State Sen. Alessandra Biaggi has never been fearful of a political challenge. In 2018, then-candidate Biaggi defeated Jeff Klein, the head of the Independent Democratic Conference, in a political upset that helped to reshape the Democratic Party in the upper chamber. During her time in the state Senate, Biaggi helped to bring awareness to sexual harassment and revamp the state Senate Committee on Ethics. Last year, after Rep. Sean Patrick Maloney forced freshman Rep. Mondaire Jones to leave his district, Biaggi announced she would primary him. Although the state senator ultimately lost the primary and her seat in the upper chamber, Biaggi has no regrets. In an interview with City & State, Biaggi reflected on her tenure in the state Senate and looked ahead to her political future. This interview has been edited for length and clarity.
What do you feel is your greatest accomplishment during your time in the state Senate?
My greatest accomplishment is and continues to be the work we did around sexual harassment, sexual assault and sexual violence. The fact that we were able to really push different colleagues and our governments to hold the first hearing in 27 years in Albany about sexual harassment in the workplace – and then not just hold a hearing but then actually pass laws to make New York have some of the strongest laws in the country around. That is exactly why it's an example of why I was elected and why so many new people were elected in 2018 and 2019.
There is something else that doesn't get as much attention that I'm really proud of. I asked for the Ethics Committee because I felt strongly about bringing ethics reforms and the reform around our government to life. The ethics committee was a committee that had only met two times in 10 years before I became the chair. It was also a committee that we had to change the rules on the first day so that we were all sworn in because it was a committee that couldn't actually have bills go through it or hold its own hearings. So changing the rules of the committee to make it actually come to life and be real so that we actually could hold hearings and do things that actually allowed us to consider how to reform our government is something I will be forever very proud of. It's something I hope continues because it's a very important part of our government working for people.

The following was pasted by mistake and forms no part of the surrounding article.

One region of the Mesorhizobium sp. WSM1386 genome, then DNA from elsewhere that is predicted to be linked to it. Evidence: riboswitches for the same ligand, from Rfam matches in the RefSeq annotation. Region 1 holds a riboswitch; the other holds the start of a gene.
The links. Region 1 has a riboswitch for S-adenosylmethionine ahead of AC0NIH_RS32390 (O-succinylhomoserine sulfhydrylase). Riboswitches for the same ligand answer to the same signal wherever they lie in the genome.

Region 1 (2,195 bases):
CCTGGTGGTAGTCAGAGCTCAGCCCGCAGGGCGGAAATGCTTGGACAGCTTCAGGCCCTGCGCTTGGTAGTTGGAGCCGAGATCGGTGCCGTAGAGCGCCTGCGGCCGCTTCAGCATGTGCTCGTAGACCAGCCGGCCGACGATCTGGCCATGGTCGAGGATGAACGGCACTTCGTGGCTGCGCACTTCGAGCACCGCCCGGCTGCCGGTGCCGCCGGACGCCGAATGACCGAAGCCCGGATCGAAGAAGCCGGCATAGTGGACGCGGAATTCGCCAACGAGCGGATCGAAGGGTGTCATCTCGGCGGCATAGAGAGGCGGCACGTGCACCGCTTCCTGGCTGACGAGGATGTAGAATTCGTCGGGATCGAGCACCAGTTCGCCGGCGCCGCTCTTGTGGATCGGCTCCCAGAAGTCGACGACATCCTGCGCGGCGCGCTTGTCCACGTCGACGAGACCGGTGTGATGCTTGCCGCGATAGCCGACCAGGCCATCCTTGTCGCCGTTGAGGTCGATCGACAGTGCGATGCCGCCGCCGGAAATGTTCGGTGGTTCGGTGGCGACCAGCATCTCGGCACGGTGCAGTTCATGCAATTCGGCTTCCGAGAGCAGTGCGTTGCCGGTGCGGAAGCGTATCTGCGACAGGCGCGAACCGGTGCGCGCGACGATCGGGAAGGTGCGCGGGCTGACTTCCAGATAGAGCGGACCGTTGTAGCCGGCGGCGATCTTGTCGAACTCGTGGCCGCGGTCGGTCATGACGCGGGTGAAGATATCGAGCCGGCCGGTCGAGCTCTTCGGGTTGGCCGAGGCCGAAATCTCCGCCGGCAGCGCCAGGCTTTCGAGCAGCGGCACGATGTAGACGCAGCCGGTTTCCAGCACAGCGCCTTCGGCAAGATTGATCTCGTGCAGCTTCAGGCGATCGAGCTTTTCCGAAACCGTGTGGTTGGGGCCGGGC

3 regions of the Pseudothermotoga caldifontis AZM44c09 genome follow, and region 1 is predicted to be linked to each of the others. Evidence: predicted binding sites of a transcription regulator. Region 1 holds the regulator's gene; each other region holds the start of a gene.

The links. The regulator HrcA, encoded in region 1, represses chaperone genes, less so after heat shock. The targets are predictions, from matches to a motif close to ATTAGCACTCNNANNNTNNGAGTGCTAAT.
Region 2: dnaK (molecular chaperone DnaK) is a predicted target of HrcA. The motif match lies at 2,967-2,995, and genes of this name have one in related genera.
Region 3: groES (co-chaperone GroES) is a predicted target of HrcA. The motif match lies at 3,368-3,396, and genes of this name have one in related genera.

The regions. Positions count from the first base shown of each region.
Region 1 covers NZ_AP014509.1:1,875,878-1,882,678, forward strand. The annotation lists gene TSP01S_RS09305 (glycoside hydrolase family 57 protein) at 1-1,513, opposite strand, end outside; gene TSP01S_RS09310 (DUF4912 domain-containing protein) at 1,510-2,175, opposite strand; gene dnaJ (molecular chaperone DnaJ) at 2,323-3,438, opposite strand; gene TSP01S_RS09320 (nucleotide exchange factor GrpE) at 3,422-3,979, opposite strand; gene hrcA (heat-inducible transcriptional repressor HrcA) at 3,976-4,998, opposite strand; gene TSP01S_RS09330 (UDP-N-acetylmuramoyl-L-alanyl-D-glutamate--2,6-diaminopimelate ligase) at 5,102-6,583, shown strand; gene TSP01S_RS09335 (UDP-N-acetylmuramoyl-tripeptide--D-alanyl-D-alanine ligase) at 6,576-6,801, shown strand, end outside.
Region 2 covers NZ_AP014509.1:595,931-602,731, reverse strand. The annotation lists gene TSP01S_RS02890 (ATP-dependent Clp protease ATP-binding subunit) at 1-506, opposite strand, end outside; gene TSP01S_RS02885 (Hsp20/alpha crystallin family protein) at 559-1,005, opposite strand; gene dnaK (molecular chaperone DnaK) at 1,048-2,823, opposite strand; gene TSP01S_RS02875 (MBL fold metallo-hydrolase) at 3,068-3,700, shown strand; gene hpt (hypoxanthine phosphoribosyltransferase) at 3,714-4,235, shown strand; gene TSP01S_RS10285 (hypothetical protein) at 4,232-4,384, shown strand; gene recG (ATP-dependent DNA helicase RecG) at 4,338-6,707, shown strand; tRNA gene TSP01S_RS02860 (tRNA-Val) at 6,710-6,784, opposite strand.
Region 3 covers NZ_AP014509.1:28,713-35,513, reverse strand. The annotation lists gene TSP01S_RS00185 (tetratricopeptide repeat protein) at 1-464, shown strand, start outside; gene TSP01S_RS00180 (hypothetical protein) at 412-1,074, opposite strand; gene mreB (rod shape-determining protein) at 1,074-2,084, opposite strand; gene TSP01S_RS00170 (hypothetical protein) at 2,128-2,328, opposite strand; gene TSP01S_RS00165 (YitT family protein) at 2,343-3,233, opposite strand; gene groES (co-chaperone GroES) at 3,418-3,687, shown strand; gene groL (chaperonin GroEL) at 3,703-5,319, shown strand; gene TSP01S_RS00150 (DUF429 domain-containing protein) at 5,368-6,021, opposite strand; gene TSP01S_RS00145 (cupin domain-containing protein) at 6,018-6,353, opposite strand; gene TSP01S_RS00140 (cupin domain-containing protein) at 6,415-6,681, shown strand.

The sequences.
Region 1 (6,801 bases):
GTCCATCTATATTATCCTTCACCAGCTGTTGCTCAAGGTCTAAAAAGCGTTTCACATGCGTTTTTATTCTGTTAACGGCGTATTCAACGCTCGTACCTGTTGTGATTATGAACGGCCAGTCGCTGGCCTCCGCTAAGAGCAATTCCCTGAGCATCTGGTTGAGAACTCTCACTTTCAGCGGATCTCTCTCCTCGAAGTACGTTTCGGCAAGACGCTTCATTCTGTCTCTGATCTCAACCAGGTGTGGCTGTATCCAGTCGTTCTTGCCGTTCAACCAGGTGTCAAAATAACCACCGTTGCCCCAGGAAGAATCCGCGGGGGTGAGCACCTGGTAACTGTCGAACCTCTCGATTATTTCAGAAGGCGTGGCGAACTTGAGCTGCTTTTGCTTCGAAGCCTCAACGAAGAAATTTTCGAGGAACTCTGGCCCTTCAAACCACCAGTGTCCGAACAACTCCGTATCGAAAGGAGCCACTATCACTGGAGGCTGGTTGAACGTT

As you approach the end of your time in the state Senate, is there anything that you feel is unresolved that you would have liked to accomplish?
I think even if I was in the Legislature for 50 or 70 years, I would still feel like I would have more work to do because there are always ways to make policy better, make laws stronger, or introduce legislation that can accomplish something that makes our state better. But something that I look forward to watching my colleagues take over the finish line is the Fashion Act – which is a bill to regulate the fashion industry and give it the guidelines that would reduce greenhouse gas emissions from some of the largest distributors in the world, and also address the labor issues that surround the industry. That’s one and the other is to close the voluntary participation loophole. Right now in New York, if you are drunk while you are raped, you will not be able to seek justice. I have a lot of faith that these are things that will get done.
You gave up your seat in the state Senate to run for Congress in the Hudson Valley. Knowing what you know now, do you have any regrets about running for Congress?